The public is getting their first look at the detail in a $16.1 billion transportation revenue package that depends on increasing the gas tax by 11.9 cents a gallon in the next two years.
It spends about $8.8 billion on new projects, $1.4 billion on maintaining existing roads and $602 million for Washington State Ferries, of which a portion will go to build a new 144-car vessel and construct a new terminal in Mukilteo. There’s nearly $1 billion for buses, bike paths, sidewalks and other forms of public transportation.
The proposal calls for hiking the state’s gas tax by 7 cents on Aug. 1 and 4.9 cents on July 1, 2016. This will boost the gas tax from 37.5 cents today to 49.4 cents.
Money also is generated from increasing registration fees by $15 to $35 a year depending on the weight of the vehicle.
Another $518 million is counted on from the transfer of sales tax collected on new transportation projects from the general fund into the account for this package.
State lawmakers could vote Monday afternoon.
The bill contains an emergency clause which would prevent voters from filing a referendum to block it. However, some House Democrats may join Republicans in an attempt to amend the bill to require it go before voters.
There is roughly $670 million allotted for road, transit and ferry projects in Snohomish County.
The largest expenditure is $142 million for building a new bridge on Highway 9 over the Snohomish River.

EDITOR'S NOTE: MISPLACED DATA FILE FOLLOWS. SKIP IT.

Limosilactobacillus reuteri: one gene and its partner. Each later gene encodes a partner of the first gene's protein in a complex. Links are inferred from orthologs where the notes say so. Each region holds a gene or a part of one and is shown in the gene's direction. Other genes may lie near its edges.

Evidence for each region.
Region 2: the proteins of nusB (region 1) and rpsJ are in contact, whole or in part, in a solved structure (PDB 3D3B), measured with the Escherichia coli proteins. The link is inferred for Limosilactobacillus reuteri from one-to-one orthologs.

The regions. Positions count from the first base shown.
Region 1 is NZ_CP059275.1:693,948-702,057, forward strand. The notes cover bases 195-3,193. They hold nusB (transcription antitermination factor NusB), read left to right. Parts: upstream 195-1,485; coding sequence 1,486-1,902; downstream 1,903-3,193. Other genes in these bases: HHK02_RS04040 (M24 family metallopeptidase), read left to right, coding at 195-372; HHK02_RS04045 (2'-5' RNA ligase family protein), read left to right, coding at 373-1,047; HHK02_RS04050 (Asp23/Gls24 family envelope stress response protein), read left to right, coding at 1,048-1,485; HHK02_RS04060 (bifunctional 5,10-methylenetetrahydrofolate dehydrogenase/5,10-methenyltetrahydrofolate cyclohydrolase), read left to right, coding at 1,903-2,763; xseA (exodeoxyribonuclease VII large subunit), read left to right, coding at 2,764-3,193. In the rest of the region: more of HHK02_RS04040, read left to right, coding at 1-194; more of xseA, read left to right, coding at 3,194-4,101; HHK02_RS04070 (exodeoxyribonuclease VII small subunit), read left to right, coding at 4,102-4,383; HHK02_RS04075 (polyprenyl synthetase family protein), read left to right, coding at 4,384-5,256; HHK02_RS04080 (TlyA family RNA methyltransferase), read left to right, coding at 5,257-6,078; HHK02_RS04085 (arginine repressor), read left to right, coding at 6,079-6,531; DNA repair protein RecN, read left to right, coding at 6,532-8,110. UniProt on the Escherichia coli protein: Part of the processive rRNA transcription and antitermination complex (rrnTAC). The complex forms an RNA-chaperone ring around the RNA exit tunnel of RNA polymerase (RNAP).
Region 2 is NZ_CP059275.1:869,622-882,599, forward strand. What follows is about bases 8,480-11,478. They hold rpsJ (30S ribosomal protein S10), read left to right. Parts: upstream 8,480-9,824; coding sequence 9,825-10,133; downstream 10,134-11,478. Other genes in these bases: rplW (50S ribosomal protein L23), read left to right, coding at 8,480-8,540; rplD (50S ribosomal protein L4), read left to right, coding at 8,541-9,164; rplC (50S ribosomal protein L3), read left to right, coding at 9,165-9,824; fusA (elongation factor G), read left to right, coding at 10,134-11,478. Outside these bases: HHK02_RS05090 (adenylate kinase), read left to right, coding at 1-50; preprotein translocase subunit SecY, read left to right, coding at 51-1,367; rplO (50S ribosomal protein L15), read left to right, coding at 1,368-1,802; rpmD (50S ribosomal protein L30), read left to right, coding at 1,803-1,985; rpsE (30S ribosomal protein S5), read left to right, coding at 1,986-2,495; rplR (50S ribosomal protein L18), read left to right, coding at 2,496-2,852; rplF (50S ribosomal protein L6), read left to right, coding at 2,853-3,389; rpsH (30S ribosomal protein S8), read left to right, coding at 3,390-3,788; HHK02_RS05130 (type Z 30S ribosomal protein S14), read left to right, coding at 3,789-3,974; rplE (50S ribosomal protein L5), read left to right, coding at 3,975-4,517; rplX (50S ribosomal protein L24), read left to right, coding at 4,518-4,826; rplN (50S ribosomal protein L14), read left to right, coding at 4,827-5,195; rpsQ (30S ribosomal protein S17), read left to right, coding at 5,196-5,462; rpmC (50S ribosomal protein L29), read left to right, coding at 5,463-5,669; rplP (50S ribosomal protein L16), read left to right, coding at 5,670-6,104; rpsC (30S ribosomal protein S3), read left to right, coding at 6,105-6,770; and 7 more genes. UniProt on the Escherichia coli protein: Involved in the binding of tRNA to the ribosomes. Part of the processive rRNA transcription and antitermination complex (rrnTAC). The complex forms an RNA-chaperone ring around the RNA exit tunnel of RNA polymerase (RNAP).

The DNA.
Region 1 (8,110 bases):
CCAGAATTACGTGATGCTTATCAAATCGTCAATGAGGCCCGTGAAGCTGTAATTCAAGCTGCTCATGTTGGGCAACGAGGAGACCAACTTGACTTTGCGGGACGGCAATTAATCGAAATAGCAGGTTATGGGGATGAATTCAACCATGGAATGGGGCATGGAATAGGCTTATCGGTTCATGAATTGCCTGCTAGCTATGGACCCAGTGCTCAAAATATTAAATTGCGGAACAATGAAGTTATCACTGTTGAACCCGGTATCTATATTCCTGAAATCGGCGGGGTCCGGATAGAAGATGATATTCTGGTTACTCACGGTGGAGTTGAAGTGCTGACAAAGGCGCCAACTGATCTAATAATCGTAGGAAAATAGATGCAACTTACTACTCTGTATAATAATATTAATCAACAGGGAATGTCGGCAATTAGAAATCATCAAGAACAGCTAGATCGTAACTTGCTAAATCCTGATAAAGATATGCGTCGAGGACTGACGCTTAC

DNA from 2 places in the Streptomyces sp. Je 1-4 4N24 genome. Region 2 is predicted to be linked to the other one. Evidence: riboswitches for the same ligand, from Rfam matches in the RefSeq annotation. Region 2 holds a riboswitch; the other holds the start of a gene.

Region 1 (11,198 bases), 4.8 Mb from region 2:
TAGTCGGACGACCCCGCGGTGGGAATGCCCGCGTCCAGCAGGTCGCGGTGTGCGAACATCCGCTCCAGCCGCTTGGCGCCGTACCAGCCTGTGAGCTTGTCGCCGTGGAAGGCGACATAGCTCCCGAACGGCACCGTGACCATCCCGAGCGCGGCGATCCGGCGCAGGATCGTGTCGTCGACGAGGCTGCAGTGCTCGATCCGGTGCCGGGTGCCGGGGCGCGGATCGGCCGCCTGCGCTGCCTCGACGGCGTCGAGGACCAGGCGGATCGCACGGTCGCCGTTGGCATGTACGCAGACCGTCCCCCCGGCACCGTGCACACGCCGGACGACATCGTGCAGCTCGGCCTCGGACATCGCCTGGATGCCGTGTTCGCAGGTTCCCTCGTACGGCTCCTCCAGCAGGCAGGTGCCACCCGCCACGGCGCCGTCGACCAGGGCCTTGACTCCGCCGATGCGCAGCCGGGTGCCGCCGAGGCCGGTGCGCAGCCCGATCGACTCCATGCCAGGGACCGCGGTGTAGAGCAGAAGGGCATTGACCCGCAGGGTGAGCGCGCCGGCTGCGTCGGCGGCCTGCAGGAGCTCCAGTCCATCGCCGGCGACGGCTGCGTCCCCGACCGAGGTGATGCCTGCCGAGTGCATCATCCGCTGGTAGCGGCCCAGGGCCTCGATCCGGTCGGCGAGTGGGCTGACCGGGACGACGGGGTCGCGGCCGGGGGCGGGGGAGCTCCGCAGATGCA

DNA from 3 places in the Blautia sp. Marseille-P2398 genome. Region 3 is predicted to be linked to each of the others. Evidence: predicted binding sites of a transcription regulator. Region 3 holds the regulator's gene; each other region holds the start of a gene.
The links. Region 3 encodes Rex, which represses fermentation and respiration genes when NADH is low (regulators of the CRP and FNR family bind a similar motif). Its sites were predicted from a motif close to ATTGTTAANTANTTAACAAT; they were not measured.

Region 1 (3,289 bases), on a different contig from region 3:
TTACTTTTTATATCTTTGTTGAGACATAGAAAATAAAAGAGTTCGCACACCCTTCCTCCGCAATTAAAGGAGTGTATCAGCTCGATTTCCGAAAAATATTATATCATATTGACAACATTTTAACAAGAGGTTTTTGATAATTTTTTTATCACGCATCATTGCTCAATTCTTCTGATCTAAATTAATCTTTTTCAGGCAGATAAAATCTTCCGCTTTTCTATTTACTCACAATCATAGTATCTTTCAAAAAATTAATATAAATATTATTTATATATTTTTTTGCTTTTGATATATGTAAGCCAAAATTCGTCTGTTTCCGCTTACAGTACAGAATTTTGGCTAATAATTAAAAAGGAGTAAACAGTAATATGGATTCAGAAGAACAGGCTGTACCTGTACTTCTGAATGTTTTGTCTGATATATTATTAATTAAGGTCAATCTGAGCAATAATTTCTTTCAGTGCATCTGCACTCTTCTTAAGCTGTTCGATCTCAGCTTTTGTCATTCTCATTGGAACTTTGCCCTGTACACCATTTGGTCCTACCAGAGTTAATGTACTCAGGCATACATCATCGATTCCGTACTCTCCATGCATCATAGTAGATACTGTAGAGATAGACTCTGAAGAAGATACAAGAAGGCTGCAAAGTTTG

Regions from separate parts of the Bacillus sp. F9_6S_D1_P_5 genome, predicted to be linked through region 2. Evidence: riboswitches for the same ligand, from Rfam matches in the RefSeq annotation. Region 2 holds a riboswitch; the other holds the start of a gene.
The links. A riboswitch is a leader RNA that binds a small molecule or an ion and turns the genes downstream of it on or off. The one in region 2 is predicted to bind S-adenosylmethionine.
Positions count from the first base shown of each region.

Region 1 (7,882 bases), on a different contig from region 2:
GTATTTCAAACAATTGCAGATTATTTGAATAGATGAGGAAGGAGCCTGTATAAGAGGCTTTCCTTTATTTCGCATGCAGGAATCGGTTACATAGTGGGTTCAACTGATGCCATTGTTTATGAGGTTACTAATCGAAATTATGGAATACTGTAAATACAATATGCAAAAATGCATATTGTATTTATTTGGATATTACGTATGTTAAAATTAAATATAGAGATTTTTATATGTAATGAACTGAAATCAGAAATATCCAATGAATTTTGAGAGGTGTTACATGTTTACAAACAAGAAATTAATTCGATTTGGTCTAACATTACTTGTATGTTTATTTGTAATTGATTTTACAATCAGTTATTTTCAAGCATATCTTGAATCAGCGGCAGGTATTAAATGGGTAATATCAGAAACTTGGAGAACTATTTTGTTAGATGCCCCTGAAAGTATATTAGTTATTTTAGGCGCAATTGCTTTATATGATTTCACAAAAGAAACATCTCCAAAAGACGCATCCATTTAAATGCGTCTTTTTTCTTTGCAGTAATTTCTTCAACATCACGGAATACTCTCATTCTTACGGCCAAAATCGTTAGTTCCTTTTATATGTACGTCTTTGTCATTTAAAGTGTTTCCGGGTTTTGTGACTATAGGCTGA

Money also is earmarked for an offramp on Highway 526 at Hardeson Road near the Boeing Co. complex, improving the intersection of Highway 9 and State Route 204 in Lake Stevens and expansion of the bus rapid transit service offered by Community Transit and Everett Transit.
And there’s money for a new freeway interchange at the south end of Marysville, reconstructing I-5 interchanges at 88th Street and at 116th St. NE in Marysville and for safety projects on U.S. 2 between Snohomish and Skykomish.
You can see all the projects here.
Also, Community Transit will get the go-ahead to ask its voters to increase the sales tax for expanding bus service in Snohomish County. A measure could be on the ballot this November, under the bill.
And Sound Transit will be allowed to raise up to $15 billion from voters for its next phase of expansion which includes extending light rail service to Everett. Sound Transit wants to ask voters in 2016 to fund the expansion with hikes in the local property and sales taxes, and car tab fees.
The bill also has a twist for Sound Transit. It requires the district to send $518 million in sales tax collections to the state between 2020 and 2031 to backfill the amount that is getting diverted to road projects.